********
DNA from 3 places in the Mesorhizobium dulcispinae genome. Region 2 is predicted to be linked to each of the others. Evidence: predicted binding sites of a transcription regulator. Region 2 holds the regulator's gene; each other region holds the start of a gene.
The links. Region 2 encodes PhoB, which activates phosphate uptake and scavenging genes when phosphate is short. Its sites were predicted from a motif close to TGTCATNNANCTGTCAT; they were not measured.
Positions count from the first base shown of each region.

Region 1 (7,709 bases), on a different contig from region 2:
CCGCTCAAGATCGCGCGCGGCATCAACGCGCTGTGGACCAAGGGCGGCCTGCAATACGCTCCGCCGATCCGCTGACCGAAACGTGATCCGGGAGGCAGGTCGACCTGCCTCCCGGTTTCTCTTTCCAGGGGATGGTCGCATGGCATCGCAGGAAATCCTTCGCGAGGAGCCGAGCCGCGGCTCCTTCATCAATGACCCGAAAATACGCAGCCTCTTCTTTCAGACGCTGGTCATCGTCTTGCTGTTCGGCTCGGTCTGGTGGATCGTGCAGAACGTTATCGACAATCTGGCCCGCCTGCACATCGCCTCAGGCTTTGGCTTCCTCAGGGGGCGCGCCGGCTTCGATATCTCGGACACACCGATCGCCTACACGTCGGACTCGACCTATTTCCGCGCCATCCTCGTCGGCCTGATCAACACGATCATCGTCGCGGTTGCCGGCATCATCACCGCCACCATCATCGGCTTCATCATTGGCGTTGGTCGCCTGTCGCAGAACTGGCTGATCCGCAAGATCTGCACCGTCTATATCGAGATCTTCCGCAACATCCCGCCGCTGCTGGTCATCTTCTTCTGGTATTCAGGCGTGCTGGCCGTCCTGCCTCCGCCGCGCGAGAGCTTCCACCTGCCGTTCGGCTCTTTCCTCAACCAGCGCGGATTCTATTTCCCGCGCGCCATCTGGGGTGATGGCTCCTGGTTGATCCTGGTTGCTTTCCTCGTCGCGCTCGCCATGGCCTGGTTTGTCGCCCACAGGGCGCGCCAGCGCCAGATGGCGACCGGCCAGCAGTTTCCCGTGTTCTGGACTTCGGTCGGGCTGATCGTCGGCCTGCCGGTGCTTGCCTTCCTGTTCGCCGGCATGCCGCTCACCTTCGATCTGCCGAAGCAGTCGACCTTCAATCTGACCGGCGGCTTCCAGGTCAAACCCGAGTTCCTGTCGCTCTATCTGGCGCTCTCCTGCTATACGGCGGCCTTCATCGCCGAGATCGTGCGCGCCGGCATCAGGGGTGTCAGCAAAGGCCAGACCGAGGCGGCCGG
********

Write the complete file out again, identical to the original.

DNA from 3 places in the Mesorhizobium dulcispinae genome. Region 2 is predicted to be linked to each of the others. Evidence: predicted binding sites of a transcription regulator. Region 2 holds the regulator's gene; each other region holds the start of a gene.
The links. Region 2 encodes PhoB, which activates phosphate uptake and scavenging genes when phosphate is short. Its sites were predicted from a motif close to TGTCATNNANCTGTCAT; they were not measured.
Positions count from the first base shown of each region.

Region 1 (7,709 bases), on a different contig from region 2:
CCGCTCAAGATCGCGCGCGGCATCAACGCGCTGTGGACCAAGGGCGGCCTGCAATACGCTCCGCCGATCCGCTGACCGAAACGTGATCCGGGAGGCAGGTCGACCTGCCTCCCGGTTTCTCTTTCCAGGGGATGGTCGCATGGCATCGCAGGAAATCCTTCGCGAGGAGCCGAGCCGCGGCTCCTTCATCAATGACCCGAAAATACGCAGCCTCTTCTTTCAGACGCTGGTCATCGTCTTGCTGTTCGGCTCGGTCTGGTGGATCGTGCAGAACGTTATCGACAATCTGGCCCGCCTGCACATCGCCTCAGGCTTTGGCTTCCTCAGGGGGCGCGCCGGCTTCGATATCTCGGACACACCGATCGCCTACACGTCGGACTCGACCTATTTCCGCGCCATCCTCGTCGGCCTGATCAACACGATCATCGTCGCGGTTGCCGGCATCATCACCGCCACCATCATCGGCTTCATCATTGGCGTTGGTCGCCTGTCGCAGAACTGGCTGATCCGCAAGATCTGCACCGTCTATATCGAGATCTTCCGCAACATCCCGCCGCTGCTGGTCATCTTCTTCTGGTATTCAGGCGTGCTGGCCGTCCTGCCTCCGCCGCGCGAGAGCTTCCACCTGCCGTTCGGCTCTTTCCTCAACCAGCGCGGATTCTATTTCCCGCGCGCCATCTGGGGTGATGGCTCCTGGTTGATCCTGGTTGCTTTCCTCGTCGCGCTCGCCATGGCCTGGTTTGTCGCCCACAGGGCGCGCCAGCGCCAGATGGCGACCGGCCAGCAGTTTCCCGTGTTCTGGACTTCGGTCGGGCTGATCGTCGGCCTGCCGGTGCTTGCCTTCCTGTTCGCCGGCATGCCGCTCACCTTCGATCTGCCGAAGCAGTCGACCTTCAATCTGACCGGCGGCTTCCAGGTCAAACCCGAGTTCCTGTCGCTCTATCTGGCGCTCTCCTGCTATACGGCGGCCTTCATCGCCGAGATCGTGCGCGCCGGCATCAGGGGTGTCAGCAAAGGCCAGACCGAGGCGGCCGG